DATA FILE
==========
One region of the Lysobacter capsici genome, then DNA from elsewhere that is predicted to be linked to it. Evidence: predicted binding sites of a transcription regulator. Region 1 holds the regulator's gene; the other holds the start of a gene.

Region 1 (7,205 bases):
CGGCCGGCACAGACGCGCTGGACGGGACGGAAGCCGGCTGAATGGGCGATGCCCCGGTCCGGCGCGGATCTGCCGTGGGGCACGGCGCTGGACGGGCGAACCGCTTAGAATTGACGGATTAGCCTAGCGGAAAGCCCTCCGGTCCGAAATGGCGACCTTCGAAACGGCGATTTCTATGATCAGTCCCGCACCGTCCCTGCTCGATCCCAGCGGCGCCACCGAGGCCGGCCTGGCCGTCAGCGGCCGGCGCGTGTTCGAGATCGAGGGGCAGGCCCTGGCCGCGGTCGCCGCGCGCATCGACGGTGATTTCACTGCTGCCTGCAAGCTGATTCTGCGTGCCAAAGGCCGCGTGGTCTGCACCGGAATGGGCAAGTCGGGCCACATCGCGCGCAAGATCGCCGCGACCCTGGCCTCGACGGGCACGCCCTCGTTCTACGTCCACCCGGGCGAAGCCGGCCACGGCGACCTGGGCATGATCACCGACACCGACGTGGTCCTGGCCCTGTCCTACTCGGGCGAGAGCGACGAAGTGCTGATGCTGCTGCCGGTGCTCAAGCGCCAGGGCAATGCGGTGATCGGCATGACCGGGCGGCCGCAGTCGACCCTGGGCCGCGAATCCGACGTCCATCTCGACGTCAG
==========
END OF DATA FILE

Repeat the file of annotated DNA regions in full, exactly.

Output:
One region of the Lysobacter capsici genome, then DNA from elsewhere that is predicted to be linked to it. Evidence: predicted binding sites of a transcription regulator. Region 1 holds the regulator's gene; the other holds the start of a gene.

Region 1 (7,205 bases):
CGGCCGGCACAGACGCGCTGGACGGGACGGAAGCCGGCTGAATGGGCGATGCCCCGGTCCGGCGCGGATCTGCCGTGGGGCACGGCGCTGGACGGGCGAACCGCTTAGAATTGACGGATTAGCCTAGCGGAAAGCCCTCCGGTCCGAAATGGCGACCTTCGAAACGGCGATTTCTATGATCAGTCCCGCACCGTCCCTGCTCGATCCCAGCGGCGCCACCGAGGCCGGCCTGGCCGTCAGCGGCCGGCGCGTGTTCGAGATCGAGGGGCAGGCCCTGGCCGCGGTCGCCGCGCGCATCGACGGTGATTTCACTGCTGCCTGCAAGCTGATTCTGCGTGCCAAAGGCCGCGTGGTCTGCACCGGAATGGGCAAGTCGGGCCACATCGCGCGCAAGATCGCCGCGACCCTGGCCTCGACGGGCACGCCCTCGTTCTACGTCCACCCGGGCGAAGCCGGCCACGGCGACCTGGGCATGATCACCGACACCGACGTGGTCCTGGCCCTGTCCTACTCGGGCGAGAGCGACGAAGTGCTGATGCTGCTGCCGGTGCTCAAGCGCCAGGGCAATGCGGTGATCGGCATGACCGGGCGGCCGCAGTCGACCCTGGGCCGCGAATCCGACGTCCATCTCGACGTCAG